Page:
U of T ecologists find strong evidence of ‘fishing down the food web’ in freshwater lake

Photo of someone fishing
(photo by smiltena/iStock)

Research by ecologists at the University of Toronto and Ontario’s Ministry of Natural Resources and Forestry shows strong evidence in a freshwater lake of “fishing down the food web” – the deliberate shift away from top predatory fish on the food chain to smaller species closer to the base.

While the effect has historically been observed almost exclusively in marine ecosystems and ocean fisheries, there has been little evidence of the effect in freshwater ecosystems.

A study published this month in Proceedings of the National Academy of Sciences reports a significant difference in harvests from Lake Simcoe, a large inland lake less than 100 kilometres north of Toronto, between two distinct periods over nearly 150 years. They found evidence of the effect of fishing down the food web during years of commercial fishing in the century leading up to the 1960s, followed by a reversing trend of fishing up the food web in the 50-plus years since commercial fishing operations ceased and recreational fishing increased.

“The early commercial activity that occurred from the mid-1800s to the early 1900s resulted in the depletion of some of the large, iconic predators in the lake such as lake sturgeon, muskellunge and walleye,” said Don Jackson, a professor in the department of ecology and evolutionary biology in the Faculty of Arts & Science at U of T and a co-author of the study.

“The amount was so significant it was almost the equivalent of losing an entire level of top predators from the food web.”

The researchers assembled a 148-year record of fisheries data from the lake, using a long-time series of catch records and available data on the diets of key species on the lake to look for signs of fishing down the web. In some cases, the decline in the catch of species higher up on the food web was even faster than that reported in some marine fisheries.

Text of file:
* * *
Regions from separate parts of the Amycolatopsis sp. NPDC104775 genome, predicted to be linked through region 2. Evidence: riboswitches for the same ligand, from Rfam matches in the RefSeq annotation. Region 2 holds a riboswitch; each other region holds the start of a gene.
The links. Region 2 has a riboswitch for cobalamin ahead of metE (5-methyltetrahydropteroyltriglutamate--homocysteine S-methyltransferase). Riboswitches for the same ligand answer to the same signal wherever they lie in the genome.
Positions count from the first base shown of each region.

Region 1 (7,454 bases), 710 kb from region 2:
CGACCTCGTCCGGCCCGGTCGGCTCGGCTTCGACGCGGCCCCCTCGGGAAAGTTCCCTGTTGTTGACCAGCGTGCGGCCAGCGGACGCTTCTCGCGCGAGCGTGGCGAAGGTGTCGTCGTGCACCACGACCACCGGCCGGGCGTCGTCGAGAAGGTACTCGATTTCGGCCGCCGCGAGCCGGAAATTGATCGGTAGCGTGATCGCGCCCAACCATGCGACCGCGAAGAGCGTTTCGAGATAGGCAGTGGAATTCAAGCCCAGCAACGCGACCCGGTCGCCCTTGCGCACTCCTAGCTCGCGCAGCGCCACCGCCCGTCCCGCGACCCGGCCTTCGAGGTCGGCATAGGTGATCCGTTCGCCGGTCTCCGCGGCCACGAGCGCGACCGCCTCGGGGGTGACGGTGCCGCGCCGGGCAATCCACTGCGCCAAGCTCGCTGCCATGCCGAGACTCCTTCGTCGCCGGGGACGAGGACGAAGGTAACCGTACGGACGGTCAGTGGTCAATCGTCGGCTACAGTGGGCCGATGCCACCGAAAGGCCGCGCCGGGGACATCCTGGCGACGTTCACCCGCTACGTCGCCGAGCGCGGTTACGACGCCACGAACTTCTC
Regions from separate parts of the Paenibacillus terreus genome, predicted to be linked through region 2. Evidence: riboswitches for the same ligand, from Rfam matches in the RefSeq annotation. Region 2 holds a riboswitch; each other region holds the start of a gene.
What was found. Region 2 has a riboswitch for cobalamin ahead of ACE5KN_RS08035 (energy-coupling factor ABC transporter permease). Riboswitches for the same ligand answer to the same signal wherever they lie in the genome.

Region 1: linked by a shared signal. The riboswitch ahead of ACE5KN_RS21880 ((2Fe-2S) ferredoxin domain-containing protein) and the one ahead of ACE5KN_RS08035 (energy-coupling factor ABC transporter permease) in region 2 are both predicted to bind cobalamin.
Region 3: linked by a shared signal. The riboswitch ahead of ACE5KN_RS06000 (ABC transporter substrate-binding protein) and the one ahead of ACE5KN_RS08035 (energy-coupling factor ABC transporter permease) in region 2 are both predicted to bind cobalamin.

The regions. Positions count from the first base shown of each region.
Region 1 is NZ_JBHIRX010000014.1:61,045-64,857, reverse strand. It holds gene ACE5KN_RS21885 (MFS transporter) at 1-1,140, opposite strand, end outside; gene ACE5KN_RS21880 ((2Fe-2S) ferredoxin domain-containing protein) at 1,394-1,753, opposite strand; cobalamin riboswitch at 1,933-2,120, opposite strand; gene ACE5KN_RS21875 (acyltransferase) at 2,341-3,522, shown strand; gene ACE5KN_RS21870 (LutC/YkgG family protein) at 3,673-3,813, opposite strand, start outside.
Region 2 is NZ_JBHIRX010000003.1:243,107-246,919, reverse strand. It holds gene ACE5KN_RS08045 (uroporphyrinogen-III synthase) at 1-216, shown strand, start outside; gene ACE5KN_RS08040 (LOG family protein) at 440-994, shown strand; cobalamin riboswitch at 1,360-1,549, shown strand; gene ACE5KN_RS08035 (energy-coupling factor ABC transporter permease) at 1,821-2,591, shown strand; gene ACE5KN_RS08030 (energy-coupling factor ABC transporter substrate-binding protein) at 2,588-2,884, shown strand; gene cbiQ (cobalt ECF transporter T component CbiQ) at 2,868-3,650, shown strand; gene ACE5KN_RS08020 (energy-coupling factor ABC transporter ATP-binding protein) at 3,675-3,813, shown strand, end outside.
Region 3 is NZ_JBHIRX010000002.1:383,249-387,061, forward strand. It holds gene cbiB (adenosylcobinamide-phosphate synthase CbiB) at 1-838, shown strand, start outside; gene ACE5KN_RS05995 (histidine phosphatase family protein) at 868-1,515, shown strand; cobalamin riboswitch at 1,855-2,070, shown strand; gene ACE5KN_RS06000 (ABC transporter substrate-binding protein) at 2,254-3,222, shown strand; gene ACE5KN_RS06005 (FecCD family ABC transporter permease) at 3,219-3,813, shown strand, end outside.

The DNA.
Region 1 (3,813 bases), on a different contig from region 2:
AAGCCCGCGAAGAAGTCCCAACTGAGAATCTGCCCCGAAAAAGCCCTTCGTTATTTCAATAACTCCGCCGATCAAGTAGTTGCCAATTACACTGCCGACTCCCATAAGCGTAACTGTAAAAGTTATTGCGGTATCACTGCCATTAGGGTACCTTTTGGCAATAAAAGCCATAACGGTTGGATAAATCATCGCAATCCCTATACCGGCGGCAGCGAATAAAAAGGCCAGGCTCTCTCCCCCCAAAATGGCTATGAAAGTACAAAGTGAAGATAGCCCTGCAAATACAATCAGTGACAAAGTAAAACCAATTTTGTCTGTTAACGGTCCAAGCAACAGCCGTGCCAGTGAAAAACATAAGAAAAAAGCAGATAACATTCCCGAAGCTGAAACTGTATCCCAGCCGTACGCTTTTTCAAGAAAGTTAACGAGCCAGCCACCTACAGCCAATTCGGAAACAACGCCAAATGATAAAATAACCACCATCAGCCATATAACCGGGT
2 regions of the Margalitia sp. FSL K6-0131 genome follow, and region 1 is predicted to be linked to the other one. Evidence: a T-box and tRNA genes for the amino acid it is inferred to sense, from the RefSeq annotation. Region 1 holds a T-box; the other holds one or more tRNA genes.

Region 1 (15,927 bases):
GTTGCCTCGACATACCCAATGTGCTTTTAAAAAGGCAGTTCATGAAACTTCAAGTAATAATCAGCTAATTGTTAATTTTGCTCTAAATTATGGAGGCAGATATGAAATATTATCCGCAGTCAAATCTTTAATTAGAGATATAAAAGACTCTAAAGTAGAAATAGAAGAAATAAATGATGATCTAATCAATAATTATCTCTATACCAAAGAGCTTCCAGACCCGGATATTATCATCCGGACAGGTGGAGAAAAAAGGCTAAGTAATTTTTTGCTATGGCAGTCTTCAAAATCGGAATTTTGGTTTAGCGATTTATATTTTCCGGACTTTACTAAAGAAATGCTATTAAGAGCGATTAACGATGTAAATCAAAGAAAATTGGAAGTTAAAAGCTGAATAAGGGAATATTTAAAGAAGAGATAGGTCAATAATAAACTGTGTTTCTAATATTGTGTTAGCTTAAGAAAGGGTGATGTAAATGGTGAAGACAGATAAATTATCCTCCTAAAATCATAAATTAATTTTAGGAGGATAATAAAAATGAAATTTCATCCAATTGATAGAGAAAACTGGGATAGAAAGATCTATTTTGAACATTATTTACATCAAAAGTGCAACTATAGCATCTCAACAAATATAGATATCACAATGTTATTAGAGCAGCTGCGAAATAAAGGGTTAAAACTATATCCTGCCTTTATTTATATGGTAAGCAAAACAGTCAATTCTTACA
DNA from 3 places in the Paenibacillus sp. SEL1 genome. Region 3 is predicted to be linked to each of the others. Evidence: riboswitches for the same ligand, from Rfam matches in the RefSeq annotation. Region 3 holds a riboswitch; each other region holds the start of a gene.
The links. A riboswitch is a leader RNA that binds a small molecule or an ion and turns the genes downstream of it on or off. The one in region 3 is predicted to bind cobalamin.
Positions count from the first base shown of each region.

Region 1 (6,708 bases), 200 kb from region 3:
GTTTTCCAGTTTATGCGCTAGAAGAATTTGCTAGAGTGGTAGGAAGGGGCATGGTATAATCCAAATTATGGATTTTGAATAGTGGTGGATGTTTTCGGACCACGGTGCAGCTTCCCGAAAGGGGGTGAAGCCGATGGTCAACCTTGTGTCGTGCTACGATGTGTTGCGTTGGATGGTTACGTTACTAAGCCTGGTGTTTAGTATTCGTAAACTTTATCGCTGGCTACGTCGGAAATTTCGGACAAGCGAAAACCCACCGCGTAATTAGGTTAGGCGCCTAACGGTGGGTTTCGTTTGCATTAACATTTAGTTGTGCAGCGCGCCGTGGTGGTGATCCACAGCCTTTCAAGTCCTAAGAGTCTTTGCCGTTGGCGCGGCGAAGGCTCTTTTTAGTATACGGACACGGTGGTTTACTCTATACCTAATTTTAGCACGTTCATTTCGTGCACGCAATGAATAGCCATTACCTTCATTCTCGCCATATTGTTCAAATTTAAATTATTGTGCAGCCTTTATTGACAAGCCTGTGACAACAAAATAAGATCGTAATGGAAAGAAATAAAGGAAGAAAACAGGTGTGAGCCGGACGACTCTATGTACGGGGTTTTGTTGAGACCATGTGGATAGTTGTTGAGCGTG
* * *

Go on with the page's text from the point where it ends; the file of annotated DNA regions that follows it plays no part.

“Interestingly, however, once recreational fishing took over, the fishing down trend reversed and the number of top predators in the catch began to increase,” said lead author Erin Dunlop, a research scientist with the Ministry of Natural Resources and Forestry.

The researchers suggest that the shift away from commercial fishing – even when taking into account the arrival of invasive species that alter the diets of fish, the practice of stocking the lake with native top predators to supplement existing populations, and a tendency for recreational anglers to harvest species with smaller body sizes – resulted in the effect of fishing up the food web, and a return towards increased catches of fish from higher up on the food chain.

“Though the decline during the fishing down period was twice as fast as the fishing up period, the results indicate considerable resilience in the system to recover given the range of stressors it has experienced,” said Jackson.

The researchers credit the availability of long-term records of fishing in Lake Simcoe with enabling them to show that freshwater systems are as vulnerable to fishing down the food web as marine systems are. They suggest that most records of freshwater ecosystems do not date back far enough to capture the impact of early fisheries, though the effect would likely be the same.

“There is nothing unique to Lake Simcoe being an inland lake that prevents the types of depletions observed in marine commercial fisheries,” said Jackson. “Secondly, however, our study shows that fishing down trends are not always expected if harvest pressure comes predominately from recreational fishing.

“In cases where commercial fishing ceases, recovery from past fishery depletions may be possible even while recreational fishing expands.”

Support for the research was provided by the Lake Simcoe Protection Plan, through the Ontario Ministry of the Environment, Conservation and Parks.


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